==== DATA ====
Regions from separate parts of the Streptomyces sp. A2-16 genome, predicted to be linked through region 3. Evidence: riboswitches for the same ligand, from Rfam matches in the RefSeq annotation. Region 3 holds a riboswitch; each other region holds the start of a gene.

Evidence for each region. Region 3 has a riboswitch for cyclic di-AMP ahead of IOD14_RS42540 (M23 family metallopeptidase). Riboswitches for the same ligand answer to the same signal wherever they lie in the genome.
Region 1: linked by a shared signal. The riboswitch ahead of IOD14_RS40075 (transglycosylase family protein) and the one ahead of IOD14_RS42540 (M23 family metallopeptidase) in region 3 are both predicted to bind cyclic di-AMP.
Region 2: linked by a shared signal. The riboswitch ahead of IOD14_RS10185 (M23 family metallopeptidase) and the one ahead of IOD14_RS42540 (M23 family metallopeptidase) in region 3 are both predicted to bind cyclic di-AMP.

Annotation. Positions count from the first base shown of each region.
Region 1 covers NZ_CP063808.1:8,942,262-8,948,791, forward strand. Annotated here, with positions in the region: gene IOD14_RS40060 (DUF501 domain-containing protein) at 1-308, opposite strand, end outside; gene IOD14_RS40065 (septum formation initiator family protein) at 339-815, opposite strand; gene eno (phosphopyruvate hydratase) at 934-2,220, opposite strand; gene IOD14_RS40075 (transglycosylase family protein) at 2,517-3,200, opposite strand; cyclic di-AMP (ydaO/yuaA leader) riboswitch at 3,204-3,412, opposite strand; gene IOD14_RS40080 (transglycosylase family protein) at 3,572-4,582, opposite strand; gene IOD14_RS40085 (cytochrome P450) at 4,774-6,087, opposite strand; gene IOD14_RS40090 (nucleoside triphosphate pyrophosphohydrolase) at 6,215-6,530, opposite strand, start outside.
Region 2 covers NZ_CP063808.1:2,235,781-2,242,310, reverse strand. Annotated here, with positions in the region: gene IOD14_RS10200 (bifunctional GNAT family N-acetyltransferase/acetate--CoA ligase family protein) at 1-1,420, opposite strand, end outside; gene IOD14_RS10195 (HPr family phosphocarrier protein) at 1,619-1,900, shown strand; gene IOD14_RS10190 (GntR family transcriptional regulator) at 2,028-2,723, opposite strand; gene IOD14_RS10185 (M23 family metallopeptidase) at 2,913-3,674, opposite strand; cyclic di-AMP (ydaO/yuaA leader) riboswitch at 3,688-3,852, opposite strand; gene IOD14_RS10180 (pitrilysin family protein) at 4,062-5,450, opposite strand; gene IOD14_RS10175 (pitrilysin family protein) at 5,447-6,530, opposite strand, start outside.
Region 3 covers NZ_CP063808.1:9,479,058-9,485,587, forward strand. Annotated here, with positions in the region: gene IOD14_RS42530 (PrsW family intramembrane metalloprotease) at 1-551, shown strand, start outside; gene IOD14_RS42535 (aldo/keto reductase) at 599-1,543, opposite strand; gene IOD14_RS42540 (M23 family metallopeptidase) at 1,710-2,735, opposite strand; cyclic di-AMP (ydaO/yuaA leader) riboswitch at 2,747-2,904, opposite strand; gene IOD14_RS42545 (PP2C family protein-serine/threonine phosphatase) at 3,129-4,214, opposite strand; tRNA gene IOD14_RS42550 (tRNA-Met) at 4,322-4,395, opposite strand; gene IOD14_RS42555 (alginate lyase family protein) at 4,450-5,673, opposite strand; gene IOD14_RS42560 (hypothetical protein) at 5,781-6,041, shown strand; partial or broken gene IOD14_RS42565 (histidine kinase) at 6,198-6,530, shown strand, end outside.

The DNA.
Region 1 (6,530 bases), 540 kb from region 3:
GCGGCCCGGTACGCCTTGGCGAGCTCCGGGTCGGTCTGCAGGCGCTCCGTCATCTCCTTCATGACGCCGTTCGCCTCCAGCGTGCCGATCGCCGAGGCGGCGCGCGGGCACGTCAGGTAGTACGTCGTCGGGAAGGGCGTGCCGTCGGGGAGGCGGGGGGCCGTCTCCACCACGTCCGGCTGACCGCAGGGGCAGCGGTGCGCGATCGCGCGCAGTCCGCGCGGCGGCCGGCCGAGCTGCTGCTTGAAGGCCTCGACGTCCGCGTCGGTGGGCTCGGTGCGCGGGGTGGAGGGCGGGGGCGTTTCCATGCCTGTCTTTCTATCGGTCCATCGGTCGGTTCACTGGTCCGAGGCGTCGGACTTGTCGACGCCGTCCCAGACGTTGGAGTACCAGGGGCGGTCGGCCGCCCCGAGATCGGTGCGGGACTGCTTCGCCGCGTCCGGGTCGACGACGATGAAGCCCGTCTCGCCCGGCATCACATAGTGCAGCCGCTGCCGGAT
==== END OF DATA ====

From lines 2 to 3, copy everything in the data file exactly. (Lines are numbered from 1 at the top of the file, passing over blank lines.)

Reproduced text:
Evidence for each region. Region 3 has a riboswitch for cyclic di-AMP ahead of IOD14_RS42540 (M23 family metallopeptidase). Riboswitches for the same ligand answer to the same signal wherever they lie in the genome.
Region 1: linked by a shared signal. The riboswitch ahead of IOD14_RS40075 (transglycosylase family protein) and the one ahead of IOD14_RS42540 (M23 family metallopeptidase) in region 3 are both predicted to bind cyclic di-AMP.